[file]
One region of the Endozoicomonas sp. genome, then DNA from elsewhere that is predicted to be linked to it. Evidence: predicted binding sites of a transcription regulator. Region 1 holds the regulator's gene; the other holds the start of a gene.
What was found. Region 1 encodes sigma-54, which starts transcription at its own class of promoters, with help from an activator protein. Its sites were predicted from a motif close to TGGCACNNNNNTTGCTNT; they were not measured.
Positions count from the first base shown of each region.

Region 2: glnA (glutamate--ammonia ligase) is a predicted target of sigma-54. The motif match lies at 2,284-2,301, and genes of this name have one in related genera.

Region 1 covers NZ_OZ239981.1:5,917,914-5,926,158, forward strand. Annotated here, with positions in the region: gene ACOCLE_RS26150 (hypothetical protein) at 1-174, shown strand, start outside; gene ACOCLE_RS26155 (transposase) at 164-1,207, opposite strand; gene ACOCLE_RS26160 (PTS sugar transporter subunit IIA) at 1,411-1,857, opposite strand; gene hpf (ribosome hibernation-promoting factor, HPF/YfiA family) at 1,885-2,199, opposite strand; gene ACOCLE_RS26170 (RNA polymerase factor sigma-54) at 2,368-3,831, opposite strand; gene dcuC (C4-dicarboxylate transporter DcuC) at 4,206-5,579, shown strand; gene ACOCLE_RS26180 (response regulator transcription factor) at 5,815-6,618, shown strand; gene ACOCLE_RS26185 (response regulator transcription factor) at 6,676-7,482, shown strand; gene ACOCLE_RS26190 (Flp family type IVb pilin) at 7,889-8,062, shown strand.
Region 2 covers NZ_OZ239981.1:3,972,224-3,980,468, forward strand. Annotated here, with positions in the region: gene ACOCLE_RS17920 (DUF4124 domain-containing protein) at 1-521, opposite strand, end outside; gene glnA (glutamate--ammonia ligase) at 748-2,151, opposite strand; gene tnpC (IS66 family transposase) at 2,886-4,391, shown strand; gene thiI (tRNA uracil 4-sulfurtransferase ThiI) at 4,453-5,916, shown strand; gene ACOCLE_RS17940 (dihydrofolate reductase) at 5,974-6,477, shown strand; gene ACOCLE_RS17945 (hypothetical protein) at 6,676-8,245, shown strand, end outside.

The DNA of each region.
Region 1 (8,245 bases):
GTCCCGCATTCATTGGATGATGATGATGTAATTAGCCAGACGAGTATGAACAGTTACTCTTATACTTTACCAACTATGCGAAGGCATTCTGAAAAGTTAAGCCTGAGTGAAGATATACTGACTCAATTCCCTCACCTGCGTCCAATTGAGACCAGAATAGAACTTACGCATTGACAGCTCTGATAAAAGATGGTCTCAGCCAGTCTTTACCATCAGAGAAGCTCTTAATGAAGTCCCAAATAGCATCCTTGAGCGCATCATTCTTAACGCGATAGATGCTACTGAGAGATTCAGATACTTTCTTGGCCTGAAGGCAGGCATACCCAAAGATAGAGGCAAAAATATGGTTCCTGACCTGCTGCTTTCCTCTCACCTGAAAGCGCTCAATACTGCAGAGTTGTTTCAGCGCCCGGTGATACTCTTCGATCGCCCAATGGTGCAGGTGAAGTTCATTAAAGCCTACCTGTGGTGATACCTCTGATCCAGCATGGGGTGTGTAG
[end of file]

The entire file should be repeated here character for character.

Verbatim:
One region of the Endozoicomonas sp. genome, then DNA from elsewhere that is predicted to be linked to it. Evidence: predicted binding sites of a transcription regulator. Region 1 holds the regulator's gene; the other holds the start of a gene.
What was found. Region 1 encodes sigma-54, which starts transcription at its own class of promoters, with help from an activator protein. Its sites were predicted from a motif close to TGGCACNNNNNTTGCTNT; they were not measured.
Positions count from the first base shown of each region.

Region 2: glnA (glutamate--ammonia ligase) is a predicted target of sigma-54. The motif match lies at 2,284-2,301, and genes of this name have one in related genera.

Region 1 covers NZ_OZ239981.1:5,917,914-5,926,158, forward strand. Annotated here, with positions in the region: gene ACOCLE_RS26150 (hypothetical protein) at 1-174, shown strand, start outside; gene ACOCLE_RS26155 (transposase) at 164-1,207, opposite strand; gene ACOCLE_RS26160 (PTS sugar transporter subunit IIA) at 1,411-1,857, opposite strand; gene hpf (ribosome hibernation-promoting factor, HPF/YfiA family) at 1,885-2,199, opposite strand; gene ACOCLE_RS26170 (RNA polymerase factor sigma-54) at 2,368-3,831, opposite strand; gene dcuC (C4-dicarboxylate transporter DcuC) at 4,206-5,579, shown strand; gene ACOCLE_RS26180 (response regulator transcription factor) at 5,815-6,618, shown strand; gene ACOCLE_RS26185 (response regulator transcription factor) at 6,676-7,482, shown strand; gene ACOCLE_RS26190 (Flp family type IVb pilin) at 7,889-8,062, shown strand.
Region 2 covers NZ_OZ239981.1:3,972,224-3,980,468, forward strand. Annotated here, with positions in the region: gene ACOCLE_RS17920 (DUF4124 domain-containing protein) at 1-521, opposite strand, end outside; gene glnA (glutamate--ammonia ligase) at 748-2,151, opposite strand; gene tnpC (IS66 family transposase) at 2,886-4,391, shown strand; gene thiI (tRNA uracil 4-sulfurtransferase ThiI) at 4,453-5,916, shown strand; gene ACOCLE_RS17940 (dihydrofolate reductase) at 5,974-6,477, shown strand; gene ACOCLE_RS17945 (hypothetical protein) at 6,676-8,245, shown strand, end outside.

The DNA of each region.
Region 1 (8,245 bases):
GTCCCGCATTCATTGGATGATGATGATGTAATTAGCCAGACGAGTATGAACAGTTACTCTTATACTTTACCAACTATGCGAAGGCATTCTGAAAAGTTAAGCCTGAGTGAAGATATACTGACTCAATTCCCTCACCTGCGTCCAATTGAGACCAGAATAGAACTTACGCATTGACAGCTCTGATAAAAGATGGTCTCAGCCAGTCTTTACCATCAGAGAAGCTCTTAATGAAGTCCCAAATAGCATCCTTGAGCGCATCATTCTTAACGCGATAGATGCTACTGAGAGATTCAGATACTTTCTTGGCCTGAAGGCAGGCATACCCAAAGATAGAGGCAAAAATATGGTTCCTGACCTGCTGCTTTCCTCTCACCTGAAAGCGCTCAATACTGCAGAGTTGTTTCAGCGCCCGGTGATACTCTTCGATCGCCCAATGGTGCAGGTGAAGTTCATTAAAGCCTACCTGTGGTGATACCTCTGATCCAGCATGGGGTGTGTAG